Why Work on Campus?
Why Work in College?
There are many reasons why work should be part of your collegiate experience. Here are a few things to consider when you are deciding whether or not you want to work while going to school:
- The average undergraduate student loan debt in the United States at graduation was around $29,000. For Utah, that amount was lower, a little over $18,000.* But working during school can greatly lower the amount of debt incurred to attend school.
- A student graduating with little or no school debt is better prepared for a family, for graduate school, and for life in general.
- Studies from the US Bureau of Labor Statistics show that students who work up to 20 hours a week while attending college have a better GPA than those who don’t work at all.
- Students who work while attending college also tend to make more in their careers after they graduate.
Below is a paper with detailed information, based on research and statistics, about some of the effects of working while attending school. The conclusion contains recommendations from Student Employment for students who are considering employment on campus while attending school.
*2021 data from the Institute for College Access and Success report https://ticas.org/our-work/student-debt/
Why Be Employed on Campus?
There are many good reasons to consider working on campus. Three of them are highlighted here in the form of a tax savings, convenient job locations, and work experience in a good work environment.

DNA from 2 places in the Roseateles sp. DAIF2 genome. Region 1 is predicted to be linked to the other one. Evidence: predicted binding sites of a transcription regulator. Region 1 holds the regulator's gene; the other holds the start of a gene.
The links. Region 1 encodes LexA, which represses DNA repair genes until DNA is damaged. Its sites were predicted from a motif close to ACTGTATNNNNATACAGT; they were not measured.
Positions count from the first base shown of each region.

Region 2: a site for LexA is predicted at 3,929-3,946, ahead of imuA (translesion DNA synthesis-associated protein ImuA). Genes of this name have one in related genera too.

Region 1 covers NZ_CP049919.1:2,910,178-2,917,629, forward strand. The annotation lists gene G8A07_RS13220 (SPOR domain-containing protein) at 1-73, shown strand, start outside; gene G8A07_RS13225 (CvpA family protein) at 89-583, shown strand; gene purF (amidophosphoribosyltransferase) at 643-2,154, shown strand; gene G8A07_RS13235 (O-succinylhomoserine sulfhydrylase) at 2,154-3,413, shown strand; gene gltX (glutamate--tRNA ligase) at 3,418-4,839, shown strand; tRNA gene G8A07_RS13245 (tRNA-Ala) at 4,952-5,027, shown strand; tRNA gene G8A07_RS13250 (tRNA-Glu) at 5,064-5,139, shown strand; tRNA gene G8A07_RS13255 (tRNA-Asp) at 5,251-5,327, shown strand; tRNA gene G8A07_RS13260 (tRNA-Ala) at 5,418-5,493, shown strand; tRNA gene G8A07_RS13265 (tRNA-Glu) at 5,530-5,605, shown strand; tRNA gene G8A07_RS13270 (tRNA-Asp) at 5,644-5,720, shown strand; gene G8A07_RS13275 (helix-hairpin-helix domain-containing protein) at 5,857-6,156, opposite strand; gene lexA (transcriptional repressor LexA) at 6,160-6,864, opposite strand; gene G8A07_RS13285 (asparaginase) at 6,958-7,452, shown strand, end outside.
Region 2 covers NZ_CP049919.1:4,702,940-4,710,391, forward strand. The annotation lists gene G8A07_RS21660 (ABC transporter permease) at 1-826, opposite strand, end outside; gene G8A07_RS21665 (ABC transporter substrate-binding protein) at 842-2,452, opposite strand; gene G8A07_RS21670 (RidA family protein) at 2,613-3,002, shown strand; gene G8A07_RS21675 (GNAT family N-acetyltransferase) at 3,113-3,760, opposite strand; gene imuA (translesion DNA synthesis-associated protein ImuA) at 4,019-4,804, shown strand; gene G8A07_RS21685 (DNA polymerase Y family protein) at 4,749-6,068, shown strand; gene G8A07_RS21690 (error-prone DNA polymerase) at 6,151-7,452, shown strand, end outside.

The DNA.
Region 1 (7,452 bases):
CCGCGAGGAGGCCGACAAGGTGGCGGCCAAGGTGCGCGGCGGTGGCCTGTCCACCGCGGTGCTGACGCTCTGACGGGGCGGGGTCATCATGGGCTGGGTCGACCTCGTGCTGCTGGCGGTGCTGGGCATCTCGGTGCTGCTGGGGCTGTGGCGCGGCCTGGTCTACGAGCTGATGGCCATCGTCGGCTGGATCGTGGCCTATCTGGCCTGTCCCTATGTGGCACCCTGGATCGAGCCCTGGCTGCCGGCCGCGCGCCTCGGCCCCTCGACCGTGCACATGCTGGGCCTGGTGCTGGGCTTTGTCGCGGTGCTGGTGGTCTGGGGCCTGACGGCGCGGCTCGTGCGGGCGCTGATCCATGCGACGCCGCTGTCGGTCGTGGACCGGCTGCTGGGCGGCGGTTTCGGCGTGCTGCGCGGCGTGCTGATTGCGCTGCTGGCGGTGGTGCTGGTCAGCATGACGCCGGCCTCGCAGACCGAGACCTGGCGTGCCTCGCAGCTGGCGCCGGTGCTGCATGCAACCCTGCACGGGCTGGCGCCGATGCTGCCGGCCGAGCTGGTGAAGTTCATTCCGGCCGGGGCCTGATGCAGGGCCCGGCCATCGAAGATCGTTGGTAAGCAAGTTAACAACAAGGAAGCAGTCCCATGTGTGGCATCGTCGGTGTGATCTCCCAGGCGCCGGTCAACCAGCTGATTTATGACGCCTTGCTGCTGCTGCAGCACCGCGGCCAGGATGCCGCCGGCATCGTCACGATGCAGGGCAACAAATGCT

Most students are exempt from FICA taxes. These taxes fund Medicare and Social Security programs. If a student is exempt, it means they get an extra 7.65% more in their checks than what they could receive working off campus where they are subject to the FICA tax.
To be eligible for the exemption, undergraduate U.S. citizens must be enrolled for at least 6.0 credit hours per semester (3.0 credits per term in spring and summer) and graduate U.S. citizens enrolled for at least 2.0 credits per semester (1.0 credit per term in spring and summer). However, once enrollment drops below the required credits, both the student and the hiring department will pay FICA. International students are exempt by law from paying the FICA tax.
A huge benefit of on-campus employment for students are flexible shifts to match their class schedules. Campus departments understand that a student’s schedule changes often and are willing to work with those adjustments. Being able to work next door to classes also reduces commuting time for students. Finally, there are a lots of different job opportunities across campus. From dining to carpentry to work in a lab, students get to choose from a wide variety of jobs.
One of the truly unique benefits for students of on-campus employment is the chance to work and acquire skills in their field of study. Working in their field helps students to build a network of friends, co-workers, and contacts in their industry. Students working in their field also have the chance to be mentored by caring and committed faculty and staff, who are invested in helping them grow in their careers. Importantly, on-campus work also gives a chance for students to grow in a faith-based learning environment.
For these and many other reasons, all students should consider working on-campus as they make their way through college!